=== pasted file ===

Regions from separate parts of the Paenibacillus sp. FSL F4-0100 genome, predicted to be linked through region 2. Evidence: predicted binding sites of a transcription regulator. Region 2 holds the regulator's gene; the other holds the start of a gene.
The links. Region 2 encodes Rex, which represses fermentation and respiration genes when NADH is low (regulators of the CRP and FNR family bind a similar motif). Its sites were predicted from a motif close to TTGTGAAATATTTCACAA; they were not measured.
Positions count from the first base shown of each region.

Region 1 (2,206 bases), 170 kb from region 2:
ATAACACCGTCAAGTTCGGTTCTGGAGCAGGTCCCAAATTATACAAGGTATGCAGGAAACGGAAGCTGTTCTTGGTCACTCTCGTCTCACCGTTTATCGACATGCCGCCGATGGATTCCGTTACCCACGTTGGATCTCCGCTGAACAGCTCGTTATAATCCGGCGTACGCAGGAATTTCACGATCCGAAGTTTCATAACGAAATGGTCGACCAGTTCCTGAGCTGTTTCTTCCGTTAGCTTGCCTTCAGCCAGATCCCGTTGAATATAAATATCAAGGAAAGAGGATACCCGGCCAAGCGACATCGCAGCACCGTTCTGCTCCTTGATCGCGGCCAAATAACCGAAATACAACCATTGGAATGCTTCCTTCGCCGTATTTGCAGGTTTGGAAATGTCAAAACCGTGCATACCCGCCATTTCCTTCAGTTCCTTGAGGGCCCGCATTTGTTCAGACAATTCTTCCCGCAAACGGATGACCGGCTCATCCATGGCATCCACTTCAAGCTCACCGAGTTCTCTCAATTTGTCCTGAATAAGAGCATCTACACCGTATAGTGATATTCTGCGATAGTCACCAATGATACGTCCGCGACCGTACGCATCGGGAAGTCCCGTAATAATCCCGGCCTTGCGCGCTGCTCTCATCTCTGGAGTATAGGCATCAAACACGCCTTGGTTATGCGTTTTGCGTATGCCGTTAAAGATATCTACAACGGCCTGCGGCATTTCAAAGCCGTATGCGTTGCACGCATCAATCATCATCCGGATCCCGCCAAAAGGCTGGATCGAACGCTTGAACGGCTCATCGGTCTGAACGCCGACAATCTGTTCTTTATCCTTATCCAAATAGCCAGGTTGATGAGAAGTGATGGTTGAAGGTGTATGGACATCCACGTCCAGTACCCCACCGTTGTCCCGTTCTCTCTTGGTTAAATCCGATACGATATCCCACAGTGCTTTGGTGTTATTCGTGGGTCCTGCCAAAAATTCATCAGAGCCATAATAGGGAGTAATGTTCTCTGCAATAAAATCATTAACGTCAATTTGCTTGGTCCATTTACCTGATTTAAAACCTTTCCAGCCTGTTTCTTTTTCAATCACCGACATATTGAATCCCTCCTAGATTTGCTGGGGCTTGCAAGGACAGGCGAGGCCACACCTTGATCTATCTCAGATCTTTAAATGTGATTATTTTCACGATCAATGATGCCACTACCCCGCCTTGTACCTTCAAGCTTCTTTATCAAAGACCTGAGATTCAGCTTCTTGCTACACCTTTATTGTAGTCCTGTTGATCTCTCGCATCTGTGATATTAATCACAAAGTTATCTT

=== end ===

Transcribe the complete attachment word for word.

Regions from separate parts of the Paenibacillus sp. FSL F4-0100 genome, predicted to be linked through region 2. Evidence: predicted binding sites of a transcription regulator. Region 2 holds the regulator's gene; the other holds the start of a gene.
The links. Region 2 encodes Rex, which represses fermentation and respiration genes when NADH is low (regulators of the CRP and FNR family bind a similar motif). Its sites were predicted from a motif close to TTGTGAAATATTTCACAA; they were not measured.
Positions count from the first base shown of each region.

Region 1 (2,206 bases), 170 kb from region 2:
ATAACACCGTCAAGTTCGGTTCTGGAGCAGGTCCCAAATTATACAAGGTATGCAGGAAACGGAAGCTGTTCTTGGTCACTCTCGTCTCACCGTTTATCGACATGCCGCCGATGGATTCCGTTACCCACGTTGGATCTCCGCTGAACAGCTCGTTATAATCCGGCGTACGCAGGAATTTCACGATCCGAAGTTTCATAACGAAATGGTCGACCAGTTCCTGAGCTGTTTCTTCCGTTAGCTTGCCTTCAGCCAGATCCCGTTGAATATAAATATCAAGGAAAGAGGATACCCGGCCAAGCGACATCGCAGCACCGTTCTGCTCCTTGATCGCGGCCAAATAACCGAAATACAACCATTGGAATGCTTCCTTCGCCGTATTTGCAGGTTTGGAAATGTCAAAACCGTGCATACCCGCCATTTCCTTCAGTTCCTTGAGGGCCCGCATTTGTTCAGACAATTCTTCCCGCAAACGGATGACCGGCTCATCCATGGCATCCACTTCAAGCTCACCGAGTTCTCTCAATTTGTCCTGAATAAGAGCATCTACACCGTATAGTGATATTCTGCGATAGTCACCAATGATACGTCCGCGACCGTACGCATCGGGAAGTCCCGTAATAATCCCGGCCTTGCGCGCTGCTCTCATCTCTGGAGTATAGGCATCAAACACGCCTTGGTTATGCGTTTTGCGTATGCCGTTAAAGATATCTACAACGGCCTGCGGCATTTCAAAGCCGTATGCGTTGCACGCATCAATCATCATCCGGATCCCGCCAAAAGGCTGGATCGAACGCTTGAACGGCTCATCGGTCTGAACGCCGACAATCTGTTCTTTATCCTTATCCAAATAGCCAGGTTGATGAGAAGTGATGGTTGAAGGTGTATGGACATCCACGTCCAGTACCCCACCGTTGTCCCGTTCTCTCTTGGTTAAATCCGATACGATATCCCACAGTGCTTTGGTGTTATTCGTGGGTCCTGCCAAAAATTCATCAGAGCCATAATAGGGAGTAATGTTCTCTGCAATAAAATCATTAACGTCAATTTGCTTGGTCCATTTACCTGATTTAAAACCTTTCCAGCCTGTTTCTTTTTCAATCACCGACATATTGAATCCCTCCTAGATTTGCTGGGGCTTGCAAGGACAGGCGAGGCCACACCTTGATCTATCTCAGATCTTTAAATGTGATTATTTTCACGATCAATGATGCCACTACCCCGCCTTGTACCTTCAAGCTTCTTTATCAAAGACCTGAGATTCAGCTTCTTGCTACACCTTTATTGTAGTCCTGTTGATCTCTCGCATCTGTGATATTAATCACAAAGTTATCTT